How can we change the education landscape in Memphis? School Choice
By Tommy Schultz
A few days ago, the Memphis Daily News penned an editorial about the changing landscape of schools in Memphis.
It reads in part:
A school for every enclave, placed just a few miles apart, isn’t practical or feasible any more. That could change if the city becomes denser. But we are in the midst of a profound change in the places we choose to live, or, for some of us, have had to live.”
That resetting of the map of Memphis isn’t done by any means, and it is still too early to tell if noble intentions will match the ultimate reality.
But our schools are the tip of the spear in many ways.
School choice used to mean an optional schools program of some kind.
Parents today can and do choose different school systems, standalone charters or private schools.
Schools continue to be important in building communities. But they can’t remain for the sake of nostalgia or as some kind of monolithic talisman whose mere physical presence keeps the area safe.
If that were the case, children in some parts of our city wouldn’t have to walk past decay, neglect and danger, as they do now, to get to what is essentially an outpost or fortress. It’s what is left of the concept of a “neighborhood school.” And the neighborhood school, in truth and in image, was never intended to take on all of the problems outside its doors.
Why should students have to walk past “decay, neglect and danger, as they do now”?
Some families aren’t fortunate enough to afford the move to a new location. Some families also aren’t able to afford certain private schools. Why should they then be stuck using taxpayer dollars to only go to certain schools with no choice in the matter? Why should they be forced to send their child to a school that is performing in the bottom five percent in the entire state?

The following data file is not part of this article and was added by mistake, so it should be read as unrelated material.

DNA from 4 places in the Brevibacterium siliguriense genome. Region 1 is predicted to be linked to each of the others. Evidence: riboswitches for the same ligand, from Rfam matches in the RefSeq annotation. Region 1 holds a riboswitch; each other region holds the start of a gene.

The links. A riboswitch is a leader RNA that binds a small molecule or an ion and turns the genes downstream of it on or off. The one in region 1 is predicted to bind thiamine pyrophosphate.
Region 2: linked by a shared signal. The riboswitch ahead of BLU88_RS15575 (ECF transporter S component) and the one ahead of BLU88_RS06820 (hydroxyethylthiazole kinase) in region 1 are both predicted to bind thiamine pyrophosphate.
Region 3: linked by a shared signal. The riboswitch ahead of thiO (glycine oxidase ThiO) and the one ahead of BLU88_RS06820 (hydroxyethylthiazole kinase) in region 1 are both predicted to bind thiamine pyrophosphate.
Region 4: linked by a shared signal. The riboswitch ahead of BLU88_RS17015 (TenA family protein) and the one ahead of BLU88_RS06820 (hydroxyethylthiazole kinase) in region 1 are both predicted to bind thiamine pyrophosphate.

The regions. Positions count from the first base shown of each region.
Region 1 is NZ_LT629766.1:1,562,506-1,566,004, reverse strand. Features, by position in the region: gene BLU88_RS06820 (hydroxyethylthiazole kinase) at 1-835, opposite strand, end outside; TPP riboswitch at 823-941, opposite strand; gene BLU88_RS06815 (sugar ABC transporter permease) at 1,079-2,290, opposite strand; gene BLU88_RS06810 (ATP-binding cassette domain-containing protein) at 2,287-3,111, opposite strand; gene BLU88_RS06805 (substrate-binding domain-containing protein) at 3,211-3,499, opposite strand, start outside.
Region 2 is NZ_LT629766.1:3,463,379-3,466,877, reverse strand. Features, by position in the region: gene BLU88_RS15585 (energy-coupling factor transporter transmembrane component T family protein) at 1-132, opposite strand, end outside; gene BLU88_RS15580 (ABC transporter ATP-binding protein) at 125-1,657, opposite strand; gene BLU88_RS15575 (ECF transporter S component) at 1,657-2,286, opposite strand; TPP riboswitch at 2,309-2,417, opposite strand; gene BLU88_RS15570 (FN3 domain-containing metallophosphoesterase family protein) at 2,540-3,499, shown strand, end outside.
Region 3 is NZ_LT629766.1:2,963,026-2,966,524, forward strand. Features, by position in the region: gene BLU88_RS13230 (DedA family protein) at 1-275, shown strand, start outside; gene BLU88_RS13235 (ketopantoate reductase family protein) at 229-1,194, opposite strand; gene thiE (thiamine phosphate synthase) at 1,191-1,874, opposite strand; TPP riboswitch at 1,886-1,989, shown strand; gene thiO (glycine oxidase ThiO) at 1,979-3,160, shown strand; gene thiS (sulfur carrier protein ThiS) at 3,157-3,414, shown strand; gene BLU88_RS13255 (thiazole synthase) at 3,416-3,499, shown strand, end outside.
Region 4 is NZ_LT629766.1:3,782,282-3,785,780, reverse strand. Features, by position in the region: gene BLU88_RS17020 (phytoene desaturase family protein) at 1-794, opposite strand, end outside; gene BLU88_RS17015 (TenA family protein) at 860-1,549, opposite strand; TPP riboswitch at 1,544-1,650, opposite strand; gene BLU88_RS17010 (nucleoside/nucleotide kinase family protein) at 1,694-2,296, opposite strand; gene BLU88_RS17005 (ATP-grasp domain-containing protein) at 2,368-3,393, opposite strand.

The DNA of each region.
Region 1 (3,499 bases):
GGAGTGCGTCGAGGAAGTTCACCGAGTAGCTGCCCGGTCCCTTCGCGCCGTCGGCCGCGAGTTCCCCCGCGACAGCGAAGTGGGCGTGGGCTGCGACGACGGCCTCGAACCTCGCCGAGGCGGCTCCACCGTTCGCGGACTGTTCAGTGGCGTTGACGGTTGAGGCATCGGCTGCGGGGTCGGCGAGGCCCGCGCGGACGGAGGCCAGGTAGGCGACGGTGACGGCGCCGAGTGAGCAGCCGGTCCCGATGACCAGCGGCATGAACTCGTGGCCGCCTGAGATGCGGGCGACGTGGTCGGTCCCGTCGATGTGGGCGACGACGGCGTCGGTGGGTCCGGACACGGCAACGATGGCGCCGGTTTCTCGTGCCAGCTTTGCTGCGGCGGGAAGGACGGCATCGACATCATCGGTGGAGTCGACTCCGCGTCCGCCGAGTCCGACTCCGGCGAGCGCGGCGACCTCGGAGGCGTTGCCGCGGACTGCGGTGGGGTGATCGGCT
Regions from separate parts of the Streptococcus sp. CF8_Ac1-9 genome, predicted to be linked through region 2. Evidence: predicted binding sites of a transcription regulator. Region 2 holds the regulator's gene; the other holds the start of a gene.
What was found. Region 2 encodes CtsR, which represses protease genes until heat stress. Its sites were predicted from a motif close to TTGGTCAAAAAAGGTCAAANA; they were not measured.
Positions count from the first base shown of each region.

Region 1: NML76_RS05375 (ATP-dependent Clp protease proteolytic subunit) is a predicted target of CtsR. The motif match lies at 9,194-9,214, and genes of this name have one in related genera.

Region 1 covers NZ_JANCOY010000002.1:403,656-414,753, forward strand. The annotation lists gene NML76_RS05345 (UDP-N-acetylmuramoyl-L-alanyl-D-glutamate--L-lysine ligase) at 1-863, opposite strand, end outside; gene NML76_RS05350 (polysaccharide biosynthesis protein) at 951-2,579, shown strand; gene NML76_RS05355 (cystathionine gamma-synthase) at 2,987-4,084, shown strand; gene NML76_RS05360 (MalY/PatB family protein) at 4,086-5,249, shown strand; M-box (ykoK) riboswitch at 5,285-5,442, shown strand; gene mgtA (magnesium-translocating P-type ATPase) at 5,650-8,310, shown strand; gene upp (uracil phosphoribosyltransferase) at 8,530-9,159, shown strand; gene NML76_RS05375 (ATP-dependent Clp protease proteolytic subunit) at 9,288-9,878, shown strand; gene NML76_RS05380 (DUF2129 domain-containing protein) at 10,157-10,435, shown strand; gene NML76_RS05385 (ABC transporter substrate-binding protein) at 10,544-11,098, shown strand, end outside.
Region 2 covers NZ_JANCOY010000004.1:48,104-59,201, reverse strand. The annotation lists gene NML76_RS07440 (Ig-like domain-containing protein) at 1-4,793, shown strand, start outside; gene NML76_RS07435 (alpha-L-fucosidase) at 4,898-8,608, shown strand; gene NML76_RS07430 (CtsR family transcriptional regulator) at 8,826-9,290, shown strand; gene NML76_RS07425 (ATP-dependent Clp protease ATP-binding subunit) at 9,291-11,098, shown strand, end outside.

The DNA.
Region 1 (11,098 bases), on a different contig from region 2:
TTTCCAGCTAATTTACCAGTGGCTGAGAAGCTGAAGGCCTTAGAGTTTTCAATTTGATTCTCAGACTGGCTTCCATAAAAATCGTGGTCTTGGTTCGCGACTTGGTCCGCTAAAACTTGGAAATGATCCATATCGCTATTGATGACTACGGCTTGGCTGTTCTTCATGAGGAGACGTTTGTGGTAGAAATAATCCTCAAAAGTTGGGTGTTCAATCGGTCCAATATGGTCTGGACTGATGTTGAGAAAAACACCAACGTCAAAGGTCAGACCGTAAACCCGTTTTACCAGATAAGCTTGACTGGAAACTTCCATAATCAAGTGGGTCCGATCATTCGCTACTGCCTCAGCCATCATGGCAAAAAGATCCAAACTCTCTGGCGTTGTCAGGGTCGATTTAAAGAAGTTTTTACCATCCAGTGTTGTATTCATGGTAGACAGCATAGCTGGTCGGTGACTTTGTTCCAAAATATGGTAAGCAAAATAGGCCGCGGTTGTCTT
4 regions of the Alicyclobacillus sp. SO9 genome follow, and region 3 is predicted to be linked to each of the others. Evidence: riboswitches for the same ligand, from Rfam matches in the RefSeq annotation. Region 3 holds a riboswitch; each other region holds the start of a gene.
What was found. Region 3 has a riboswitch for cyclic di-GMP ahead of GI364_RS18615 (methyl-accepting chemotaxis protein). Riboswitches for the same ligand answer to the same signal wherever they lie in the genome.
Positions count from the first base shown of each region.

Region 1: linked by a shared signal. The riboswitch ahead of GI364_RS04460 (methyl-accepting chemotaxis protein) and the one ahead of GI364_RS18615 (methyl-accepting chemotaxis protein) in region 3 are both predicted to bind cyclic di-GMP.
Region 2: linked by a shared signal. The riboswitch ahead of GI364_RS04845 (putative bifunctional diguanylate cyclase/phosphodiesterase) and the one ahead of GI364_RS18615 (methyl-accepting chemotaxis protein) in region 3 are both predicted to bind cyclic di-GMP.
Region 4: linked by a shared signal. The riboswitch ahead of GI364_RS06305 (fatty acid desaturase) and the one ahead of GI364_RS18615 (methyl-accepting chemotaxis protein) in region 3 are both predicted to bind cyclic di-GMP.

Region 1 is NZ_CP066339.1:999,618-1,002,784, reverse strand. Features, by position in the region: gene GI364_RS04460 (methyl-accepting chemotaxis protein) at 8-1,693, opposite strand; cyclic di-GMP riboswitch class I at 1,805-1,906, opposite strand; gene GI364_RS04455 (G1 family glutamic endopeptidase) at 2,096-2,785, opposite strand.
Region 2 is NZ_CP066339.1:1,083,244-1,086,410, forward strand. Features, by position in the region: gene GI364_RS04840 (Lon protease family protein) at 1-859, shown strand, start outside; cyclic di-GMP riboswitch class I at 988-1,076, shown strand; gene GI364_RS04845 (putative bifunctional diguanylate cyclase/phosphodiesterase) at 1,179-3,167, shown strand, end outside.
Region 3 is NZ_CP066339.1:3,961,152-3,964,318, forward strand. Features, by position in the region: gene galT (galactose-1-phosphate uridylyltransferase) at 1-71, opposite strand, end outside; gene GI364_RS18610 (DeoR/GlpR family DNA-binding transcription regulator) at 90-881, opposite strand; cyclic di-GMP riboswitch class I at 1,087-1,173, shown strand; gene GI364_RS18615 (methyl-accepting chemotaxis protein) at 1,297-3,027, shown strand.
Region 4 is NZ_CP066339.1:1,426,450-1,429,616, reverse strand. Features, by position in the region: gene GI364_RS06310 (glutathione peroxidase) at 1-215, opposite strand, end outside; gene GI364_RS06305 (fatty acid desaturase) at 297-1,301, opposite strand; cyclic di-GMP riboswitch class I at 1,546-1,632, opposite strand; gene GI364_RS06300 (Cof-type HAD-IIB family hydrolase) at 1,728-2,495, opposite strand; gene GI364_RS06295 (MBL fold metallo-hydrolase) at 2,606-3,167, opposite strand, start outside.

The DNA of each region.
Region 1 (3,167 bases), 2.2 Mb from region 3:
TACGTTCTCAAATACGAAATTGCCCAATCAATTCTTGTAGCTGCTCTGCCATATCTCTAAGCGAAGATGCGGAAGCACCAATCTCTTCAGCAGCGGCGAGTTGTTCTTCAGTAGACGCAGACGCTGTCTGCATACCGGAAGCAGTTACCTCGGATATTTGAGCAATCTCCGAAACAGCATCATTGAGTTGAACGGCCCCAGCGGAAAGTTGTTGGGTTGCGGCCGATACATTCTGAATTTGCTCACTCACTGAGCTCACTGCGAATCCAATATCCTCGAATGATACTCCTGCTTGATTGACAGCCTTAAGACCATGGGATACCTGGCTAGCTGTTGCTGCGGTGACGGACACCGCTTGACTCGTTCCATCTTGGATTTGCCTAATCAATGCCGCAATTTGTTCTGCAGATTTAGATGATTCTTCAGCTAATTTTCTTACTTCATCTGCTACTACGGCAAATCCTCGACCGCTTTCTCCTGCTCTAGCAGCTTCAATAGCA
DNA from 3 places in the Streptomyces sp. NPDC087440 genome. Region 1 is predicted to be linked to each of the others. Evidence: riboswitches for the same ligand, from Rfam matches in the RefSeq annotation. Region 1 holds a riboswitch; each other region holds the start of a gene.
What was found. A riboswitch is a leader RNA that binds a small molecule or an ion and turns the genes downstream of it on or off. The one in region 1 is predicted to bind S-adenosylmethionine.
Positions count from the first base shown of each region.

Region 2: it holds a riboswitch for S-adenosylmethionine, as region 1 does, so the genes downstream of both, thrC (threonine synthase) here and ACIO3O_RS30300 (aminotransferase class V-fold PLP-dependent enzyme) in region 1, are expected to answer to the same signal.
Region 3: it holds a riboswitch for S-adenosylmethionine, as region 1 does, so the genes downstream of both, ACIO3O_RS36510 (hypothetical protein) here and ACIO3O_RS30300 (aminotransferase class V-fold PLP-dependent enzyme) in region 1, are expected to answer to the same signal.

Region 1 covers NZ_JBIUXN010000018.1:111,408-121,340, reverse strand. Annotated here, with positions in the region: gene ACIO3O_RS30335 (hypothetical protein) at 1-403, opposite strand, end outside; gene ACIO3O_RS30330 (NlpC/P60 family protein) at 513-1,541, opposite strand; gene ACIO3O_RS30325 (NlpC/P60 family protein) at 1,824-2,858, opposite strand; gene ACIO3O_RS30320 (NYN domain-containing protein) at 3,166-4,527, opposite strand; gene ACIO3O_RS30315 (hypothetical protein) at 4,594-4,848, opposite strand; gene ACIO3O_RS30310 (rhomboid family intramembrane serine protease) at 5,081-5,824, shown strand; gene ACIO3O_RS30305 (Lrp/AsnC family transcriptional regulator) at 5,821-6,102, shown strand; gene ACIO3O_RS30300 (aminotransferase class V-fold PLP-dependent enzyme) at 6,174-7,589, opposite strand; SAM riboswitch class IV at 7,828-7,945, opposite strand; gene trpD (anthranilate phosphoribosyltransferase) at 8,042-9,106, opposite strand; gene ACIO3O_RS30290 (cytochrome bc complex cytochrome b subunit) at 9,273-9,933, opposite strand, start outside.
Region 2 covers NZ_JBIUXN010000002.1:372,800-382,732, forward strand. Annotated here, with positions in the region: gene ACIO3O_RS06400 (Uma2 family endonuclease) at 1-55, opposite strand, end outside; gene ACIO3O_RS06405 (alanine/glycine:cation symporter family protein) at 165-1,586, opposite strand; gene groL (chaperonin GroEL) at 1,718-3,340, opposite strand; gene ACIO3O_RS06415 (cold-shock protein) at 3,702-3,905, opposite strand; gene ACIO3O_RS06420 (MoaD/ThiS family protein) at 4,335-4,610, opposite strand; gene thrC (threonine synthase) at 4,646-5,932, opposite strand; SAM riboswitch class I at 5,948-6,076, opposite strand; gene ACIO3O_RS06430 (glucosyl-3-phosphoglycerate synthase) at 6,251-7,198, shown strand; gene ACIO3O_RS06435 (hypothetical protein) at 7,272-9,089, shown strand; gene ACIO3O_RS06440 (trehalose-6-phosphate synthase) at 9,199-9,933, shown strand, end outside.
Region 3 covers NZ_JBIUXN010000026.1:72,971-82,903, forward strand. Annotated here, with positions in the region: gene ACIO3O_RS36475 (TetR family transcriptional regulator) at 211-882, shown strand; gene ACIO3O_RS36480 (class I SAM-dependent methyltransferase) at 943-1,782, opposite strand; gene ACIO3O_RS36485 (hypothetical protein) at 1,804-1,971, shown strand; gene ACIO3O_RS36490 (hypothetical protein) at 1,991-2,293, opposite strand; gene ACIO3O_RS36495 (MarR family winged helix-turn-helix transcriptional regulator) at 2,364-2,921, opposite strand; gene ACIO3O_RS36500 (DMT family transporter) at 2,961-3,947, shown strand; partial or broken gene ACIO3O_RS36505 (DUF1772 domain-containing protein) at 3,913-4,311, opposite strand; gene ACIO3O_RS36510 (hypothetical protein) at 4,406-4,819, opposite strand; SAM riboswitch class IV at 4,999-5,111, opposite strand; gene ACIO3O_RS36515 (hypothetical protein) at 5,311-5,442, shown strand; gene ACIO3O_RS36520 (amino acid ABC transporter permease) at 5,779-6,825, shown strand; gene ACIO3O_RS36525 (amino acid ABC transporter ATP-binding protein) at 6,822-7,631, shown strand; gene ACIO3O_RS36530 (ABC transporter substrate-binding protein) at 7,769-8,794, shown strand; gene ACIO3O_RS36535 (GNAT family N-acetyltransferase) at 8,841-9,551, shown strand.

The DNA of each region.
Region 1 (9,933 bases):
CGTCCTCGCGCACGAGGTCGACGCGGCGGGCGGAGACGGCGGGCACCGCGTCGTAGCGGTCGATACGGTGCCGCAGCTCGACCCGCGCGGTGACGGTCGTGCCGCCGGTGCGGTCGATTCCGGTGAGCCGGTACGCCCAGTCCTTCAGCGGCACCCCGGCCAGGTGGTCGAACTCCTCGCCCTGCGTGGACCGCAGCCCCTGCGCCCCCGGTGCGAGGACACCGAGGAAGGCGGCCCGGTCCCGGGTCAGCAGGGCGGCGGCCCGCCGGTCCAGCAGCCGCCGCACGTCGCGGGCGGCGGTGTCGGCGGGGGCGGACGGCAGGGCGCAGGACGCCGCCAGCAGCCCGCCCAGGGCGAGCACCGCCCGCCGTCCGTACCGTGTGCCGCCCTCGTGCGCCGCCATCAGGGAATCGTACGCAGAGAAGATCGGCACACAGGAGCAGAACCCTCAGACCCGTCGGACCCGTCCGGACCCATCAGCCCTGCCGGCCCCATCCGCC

Why can’t they use those same taxdollars to try a different educational approach? Why can’t they get a high quality education for their son or daughter? According to a 2013 CREDO Stanford report, Tennessee’s charter school students were shown to learn an equivalent of an additional 86 days of Reading and 72 days of Math compared to their peers in the traditional public schools.
While there may be some nostalgia for the way things used to be, when a student is shuffled through a failing school, they won’t have much nostalgia to look forward too. Thousands of Memphis families are begging for school choice because they understand how dire the situation is.
If a student in the bottom performing schools had the opportunity to go to a better performing school, their life could take an entirely different trajectory. It could end a cycle of poverty for some that has lasted generations.
Giving parents choices in their child’s education is an easy answer.